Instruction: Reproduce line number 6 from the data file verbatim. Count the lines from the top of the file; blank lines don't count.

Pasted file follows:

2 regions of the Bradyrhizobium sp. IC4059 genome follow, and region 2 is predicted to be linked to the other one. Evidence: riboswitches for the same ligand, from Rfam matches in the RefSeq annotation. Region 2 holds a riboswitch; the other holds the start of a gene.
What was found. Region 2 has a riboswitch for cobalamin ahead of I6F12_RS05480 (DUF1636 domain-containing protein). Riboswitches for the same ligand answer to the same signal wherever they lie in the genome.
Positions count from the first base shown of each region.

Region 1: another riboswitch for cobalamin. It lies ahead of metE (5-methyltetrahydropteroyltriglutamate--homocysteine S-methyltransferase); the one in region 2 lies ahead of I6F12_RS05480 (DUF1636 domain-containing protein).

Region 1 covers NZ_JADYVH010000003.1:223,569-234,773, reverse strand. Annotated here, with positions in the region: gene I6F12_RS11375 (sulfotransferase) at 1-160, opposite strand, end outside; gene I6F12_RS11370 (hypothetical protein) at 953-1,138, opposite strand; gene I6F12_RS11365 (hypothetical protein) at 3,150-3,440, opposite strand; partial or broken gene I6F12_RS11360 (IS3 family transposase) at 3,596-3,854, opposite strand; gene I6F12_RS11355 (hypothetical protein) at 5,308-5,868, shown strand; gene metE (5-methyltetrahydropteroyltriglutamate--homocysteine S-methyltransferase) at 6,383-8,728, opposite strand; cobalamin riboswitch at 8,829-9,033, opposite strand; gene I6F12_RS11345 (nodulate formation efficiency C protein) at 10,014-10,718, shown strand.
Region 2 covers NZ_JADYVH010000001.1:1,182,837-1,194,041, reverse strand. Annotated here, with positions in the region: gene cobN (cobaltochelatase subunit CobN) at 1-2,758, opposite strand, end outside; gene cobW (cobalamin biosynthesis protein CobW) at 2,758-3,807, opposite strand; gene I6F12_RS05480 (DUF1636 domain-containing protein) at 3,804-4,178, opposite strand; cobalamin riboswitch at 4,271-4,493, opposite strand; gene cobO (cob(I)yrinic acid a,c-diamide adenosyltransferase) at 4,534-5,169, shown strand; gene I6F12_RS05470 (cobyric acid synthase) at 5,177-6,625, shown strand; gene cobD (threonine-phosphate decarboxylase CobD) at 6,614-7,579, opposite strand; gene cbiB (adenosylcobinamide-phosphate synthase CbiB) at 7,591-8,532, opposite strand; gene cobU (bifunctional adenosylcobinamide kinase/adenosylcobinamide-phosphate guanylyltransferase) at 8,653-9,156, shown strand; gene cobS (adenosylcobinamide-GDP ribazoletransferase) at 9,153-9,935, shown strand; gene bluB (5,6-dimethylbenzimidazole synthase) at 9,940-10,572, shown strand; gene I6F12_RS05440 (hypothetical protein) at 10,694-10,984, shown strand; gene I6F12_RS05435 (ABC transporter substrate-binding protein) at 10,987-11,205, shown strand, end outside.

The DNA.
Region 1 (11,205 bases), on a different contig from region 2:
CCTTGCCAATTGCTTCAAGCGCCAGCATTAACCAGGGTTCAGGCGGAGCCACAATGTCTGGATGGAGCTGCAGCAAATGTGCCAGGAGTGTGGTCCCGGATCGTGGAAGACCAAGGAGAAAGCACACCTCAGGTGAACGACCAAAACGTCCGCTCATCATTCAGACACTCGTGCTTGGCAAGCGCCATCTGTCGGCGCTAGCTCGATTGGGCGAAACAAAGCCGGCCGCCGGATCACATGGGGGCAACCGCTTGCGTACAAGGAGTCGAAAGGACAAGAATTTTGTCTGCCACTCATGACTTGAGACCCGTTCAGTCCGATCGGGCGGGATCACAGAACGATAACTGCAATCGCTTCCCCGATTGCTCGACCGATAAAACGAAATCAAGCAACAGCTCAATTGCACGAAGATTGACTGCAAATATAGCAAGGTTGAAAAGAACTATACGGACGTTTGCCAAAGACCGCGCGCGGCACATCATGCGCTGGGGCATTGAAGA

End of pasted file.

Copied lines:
Region 2 covers NZ_JADYVH010000001.1:1,182,837-1,194,041, reverse strand. Annotated here, with positions in the region: gene cobN (cobaltochelatase subunit CobN) at 1-2,758, opposite strand, end outside; gene cobW (cobalamin biosynthesis protein CobW) at 2,758-3,807, opposite strand; gene I6F12_RS05480 (DUF1636 domain-containing protein) at 3,804-4,178, opposite strand; cobalamin riboswitch at 4,271-4,493, opposite strand; gene cobO (cob(I)yrinic acid a,c-diamide adenosyltransferase) at 4,534-5,169, shown strand; gene I6F12_RS05470 (cobyric acid synthase) at 5,177-6,625, shown strand; gene cobD (threonine-phosphate decarboxylase CobD) at 6,614-7,579, opposite strand; gene cbiB (adenosylcobinamide-phosphate synthase CbiB) at 7,591-8,532, opposite strand; gene cobU (bifunctional adenosylcobinamide kinase/adenosylcobinamide-phosphate guanylyltransferase) at 8,653-9,156, shown strand; gene cobS (adenosylcobinamide-GDP ribazoletransferase) at 9,153-9,935, shown strand; gene bluB (5,6-dimethylbenzimidazole synthase) at 9,940-10,572, shown strand; gene I6F12_RS05440 (hypothetical protein) at 10,694-10,984, shown strand; gene I6F12_RS05435 (ABC transporter substrate-binding protein) at 10,987-11,205, shown strand, end outside.